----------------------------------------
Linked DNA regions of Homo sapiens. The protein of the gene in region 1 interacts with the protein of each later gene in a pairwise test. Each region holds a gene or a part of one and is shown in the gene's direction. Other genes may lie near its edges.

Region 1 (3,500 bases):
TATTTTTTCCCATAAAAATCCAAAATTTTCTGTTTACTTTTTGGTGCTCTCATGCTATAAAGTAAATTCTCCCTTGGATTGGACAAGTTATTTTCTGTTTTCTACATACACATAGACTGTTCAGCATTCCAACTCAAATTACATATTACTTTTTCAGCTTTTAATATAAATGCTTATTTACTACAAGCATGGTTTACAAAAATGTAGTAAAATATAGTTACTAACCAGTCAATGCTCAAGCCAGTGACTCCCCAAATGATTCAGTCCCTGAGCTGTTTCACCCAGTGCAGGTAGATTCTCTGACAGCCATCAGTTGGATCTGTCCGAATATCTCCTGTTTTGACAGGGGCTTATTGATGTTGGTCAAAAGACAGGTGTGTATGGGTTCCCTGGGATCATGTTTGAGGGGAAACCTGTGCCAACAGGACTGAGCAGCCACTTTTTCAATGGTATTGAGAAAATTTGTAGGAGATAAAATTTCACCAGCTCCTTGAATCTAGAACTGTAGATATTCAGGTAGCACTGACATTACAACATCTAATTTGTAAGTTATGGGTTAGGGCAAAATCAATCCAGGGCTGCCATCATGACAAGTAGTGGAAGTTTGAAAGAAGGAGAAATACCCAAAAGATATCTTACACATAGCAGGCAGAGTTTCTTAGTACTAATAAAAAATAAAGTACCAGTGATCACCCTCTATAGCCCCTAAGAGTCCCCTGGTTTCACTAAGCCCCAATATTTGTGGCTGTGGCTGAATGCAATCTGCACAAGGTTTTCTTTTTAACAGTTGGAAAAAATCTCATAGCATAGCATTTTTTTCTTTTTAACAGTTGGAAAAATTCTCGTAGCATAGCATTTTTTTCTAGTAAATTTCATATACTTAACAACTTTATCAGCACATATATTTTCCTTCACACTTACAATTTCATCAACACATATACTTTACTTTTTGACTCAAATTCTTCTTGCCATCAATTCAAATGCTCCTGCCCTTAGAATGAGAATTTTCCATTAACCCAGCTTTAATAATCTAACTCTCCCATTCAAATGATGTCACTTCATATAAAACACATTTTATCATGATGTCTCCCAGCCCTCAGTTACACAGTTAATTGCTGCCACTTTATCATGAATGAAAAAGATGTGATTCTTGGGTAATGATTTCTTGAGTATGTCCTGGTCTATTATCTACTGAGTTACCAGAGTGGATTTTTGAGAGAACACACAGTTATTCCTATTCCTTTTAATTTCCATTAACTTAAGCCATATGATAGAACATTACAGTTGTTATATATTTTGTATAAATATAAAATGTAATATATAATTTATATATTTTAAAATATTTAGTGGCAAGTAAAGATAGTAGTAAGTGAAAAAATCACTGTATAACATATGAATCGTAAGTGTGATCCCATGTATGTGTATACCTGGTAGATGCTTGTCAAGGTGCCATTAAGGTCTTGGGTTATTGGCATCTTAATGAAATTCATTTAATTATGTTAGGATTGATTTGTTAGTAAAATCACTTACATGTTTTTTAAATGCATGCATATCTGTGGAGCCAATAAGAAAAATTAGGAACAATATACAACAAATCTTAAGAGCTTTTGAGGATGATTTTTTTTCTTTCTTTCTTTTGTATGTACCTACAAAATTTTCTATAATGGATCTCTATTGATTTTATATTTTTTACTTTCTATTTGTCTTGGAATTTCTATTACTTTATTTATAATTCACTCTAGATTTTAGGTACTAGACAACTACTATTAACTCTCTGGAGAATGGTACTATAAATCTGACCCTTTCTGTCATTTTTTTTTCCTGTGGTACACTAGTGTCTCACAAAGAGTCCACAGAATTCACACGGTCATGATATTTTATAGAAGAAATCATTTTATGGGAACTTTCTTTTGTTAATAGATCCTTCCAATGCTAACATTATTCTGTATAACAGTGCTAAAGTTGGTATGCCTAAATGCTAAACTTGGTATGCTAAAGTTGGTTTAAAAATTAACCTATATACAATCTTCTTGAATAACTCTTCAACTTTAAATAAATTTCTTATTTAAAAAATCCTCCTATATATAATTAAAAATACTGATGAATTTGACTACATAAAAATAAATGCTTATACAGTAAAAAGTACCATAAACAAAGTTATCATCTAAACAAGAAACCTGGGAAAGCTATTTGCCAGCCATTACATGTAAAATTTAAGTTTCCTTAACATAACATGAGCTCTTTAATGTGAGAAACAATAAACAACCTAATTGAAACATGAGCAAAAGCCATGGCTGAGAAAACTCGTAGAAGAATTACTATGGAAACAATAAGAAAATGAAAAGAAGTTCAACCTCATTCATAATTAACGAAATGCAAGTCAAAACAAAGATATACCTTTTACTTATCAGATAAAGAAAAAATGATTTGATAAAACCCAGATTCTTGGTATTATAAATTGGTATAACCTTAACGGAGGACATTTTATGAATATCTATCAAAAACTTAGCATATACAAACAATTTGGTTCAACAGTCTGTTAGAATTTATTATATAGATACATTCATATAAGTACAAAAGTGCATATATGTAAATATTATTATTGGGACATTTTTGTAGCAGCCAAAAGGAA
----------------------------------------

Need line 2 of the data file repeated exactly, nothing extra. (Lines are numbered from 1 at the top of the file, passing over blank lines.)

Region 1 (3,500 bases):